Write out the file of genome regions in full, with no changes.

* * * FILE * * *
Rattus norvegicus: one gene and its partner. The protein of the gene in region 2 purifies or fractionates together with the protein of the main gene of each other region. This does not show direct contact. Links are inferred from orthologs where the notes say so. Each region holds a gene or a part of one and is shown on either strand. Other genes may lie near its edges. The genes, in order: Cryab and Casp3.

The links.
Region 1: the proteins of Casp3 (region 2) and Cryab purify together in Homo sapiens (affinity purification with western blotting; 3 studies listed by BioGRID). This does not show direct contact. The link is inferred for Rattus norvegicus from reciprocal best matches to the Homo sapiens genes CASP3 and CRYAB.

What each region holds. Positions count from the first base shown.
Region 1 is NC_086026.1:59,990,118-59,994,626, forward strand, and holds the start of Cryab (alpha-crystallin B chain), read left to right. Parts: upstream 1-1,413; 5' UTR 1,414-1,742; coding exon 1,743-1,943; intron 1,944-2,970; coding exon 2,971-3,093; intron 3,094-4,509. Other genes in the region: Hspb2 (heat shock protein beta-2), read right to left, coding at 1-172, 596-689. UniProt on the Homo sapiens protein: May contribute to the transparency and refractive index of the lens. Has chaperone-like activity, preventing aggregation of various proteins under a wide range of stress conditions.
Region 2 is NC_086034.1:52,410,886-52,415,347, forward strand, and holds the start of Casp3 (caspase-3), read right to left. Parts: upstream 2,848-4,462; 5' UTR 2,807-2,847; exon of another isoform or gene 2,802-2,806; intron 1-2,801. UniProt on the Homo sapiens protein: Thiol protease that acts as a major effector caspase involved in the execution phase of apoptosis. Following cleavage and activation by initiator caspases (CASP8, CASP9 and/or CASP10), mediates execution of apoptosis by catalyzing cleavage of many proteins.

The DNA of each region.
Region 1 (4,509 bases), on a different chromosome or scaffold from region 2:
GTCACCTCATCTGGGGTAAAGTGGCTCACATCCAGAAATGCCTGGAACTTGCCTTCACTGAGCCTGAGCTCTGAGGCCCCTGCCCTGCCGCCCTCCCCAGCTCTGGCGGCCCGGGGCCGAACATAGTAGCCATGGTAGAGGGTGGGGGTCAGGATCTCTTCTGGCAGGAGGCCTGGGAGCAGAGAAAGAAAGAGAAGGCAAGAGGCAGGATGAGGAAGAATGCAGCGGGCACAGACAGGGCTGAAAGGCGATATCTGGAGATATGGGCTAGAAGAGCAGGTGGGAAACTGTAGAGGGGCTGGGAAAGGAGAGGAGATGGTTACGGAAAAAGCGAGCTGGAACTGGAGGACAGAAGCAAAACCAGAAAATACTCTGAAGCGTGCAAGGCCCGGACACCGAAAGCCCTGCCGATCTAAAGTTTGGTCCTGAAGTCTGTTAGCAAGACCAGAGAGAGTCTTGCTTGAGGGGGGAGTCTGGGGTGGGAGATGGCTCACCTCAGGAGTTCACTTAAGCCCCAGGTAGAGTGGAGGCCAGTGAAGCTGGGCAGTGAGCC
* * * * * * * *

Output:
Rattus norvegicus: one gene and its partner. The protein of the gene in region 2 purifies or fractionates together with the protein of the main gene of each other region. This does not show direct contact. Links are inferred from orthologs where the notes say so. Each region holds a gene or a part of one and is shown on either strand. Other genes may lie near its edges. The genes, in order: Cryab and Casp3.

The links.
Region 1: the proteins of Casp3 (region 2) and Cryab purify together in Homo sapiens (affinity purification with western blotting; 3 studies listed by BioGRID). This does not show direct contact. The link is inferred for Rattus norvegicus from reciprocal best matches to the Homo sapiens genes CASP3 and CRYAB.

What each region holds. Positions count from the first base shown.
Region 1 is NC_086026.1:59,990,118-59,994,626, forward strand, and holds the start of Cryab (alpha-crystallin B chain), read left to right. Parts: upstream 1-1,413; 5' UTR 1,414-1,742; coding exon 1,743-1,943; intron 1,944-2,970; coding exon 2,971-3,093; intron 3,094-4,509. Other genes in the region: Hspb2 (heat shock protein beta-2), read right to left, coding at 1-172, 596-689. UniProt on the Homo sapiens protein: May contribute to the transparency and refractive index of the lens. Has chaperone-like activity, preventing aggregation of various proteins under a wide range of stress conditions.
Region 2 is NC_086034.1:52,410,886-52,415,347, forward strand, and holds the start of Casp3 (caspase-3), read right to left. Parts: upstream 2,848-4,462; 5' UTR 2,807-2,847; exon of another isoform or gene 2,802-2,806; intron 1-2,801. UniProt on the Homo sapiens protein: Thiol protease that acts as a major effector caspase involved in the execution phase of apoptosis. Following cleavage and activation by initiator caspases (CASP8, CASP9 and/or CASP10), mediates execution of apoptosis by catalyzing cleavage of many proteins.

The DNA of each region.
Region 1 (4,509 bases), on a different chromosome or scaffold from region 2:
GTCACCTCATCTGGGGTAAAGTGGCTCACATCCAGAAATGCCTGGAACTTGCCTTCACTGAGCCTGAGCTCTGAGGCCCCTGCCCTGCCGCCCTCCCCAGCTCTGGCGGCCCGGGGCCGAACATAGTAGCCATGGTAGAGGGTGGGGGTCAGGATCTCTTCTGGCAGGAGGCCTGGGAGCAGAGAAAGAAAGAGAAGGCAAGAGGCAGGATGAGGAAGAATGCAGCGGGCACAGACAGGGCTGAAAGGCGATATCTGGAGATATGGGCTAGAAGAGCAGGTGGGAAACTGTAGAGGGGCTGGGAAAGGAGAGGAGATGGTTACGGAAAAAGCGAGCTGGAACTGGAGGACAGAAGCAAAACCAGAAAATACTCTGAAGCGTGCAAGGCCCGGACACCGAAAGCCCTGCCGATCTAAAGTTTGGTCCTGAAGTCTGTTAGCAAGACCAGAGAGAGTCTTGCTTGAGGGGGGAGTCTGGGGTGGGAGATGGCTCACCTCAGGAGTTCACTTAAGCCCCAGGTAGAGTGGAGGCCAGTGAAGCTGGGCAGTGAGCC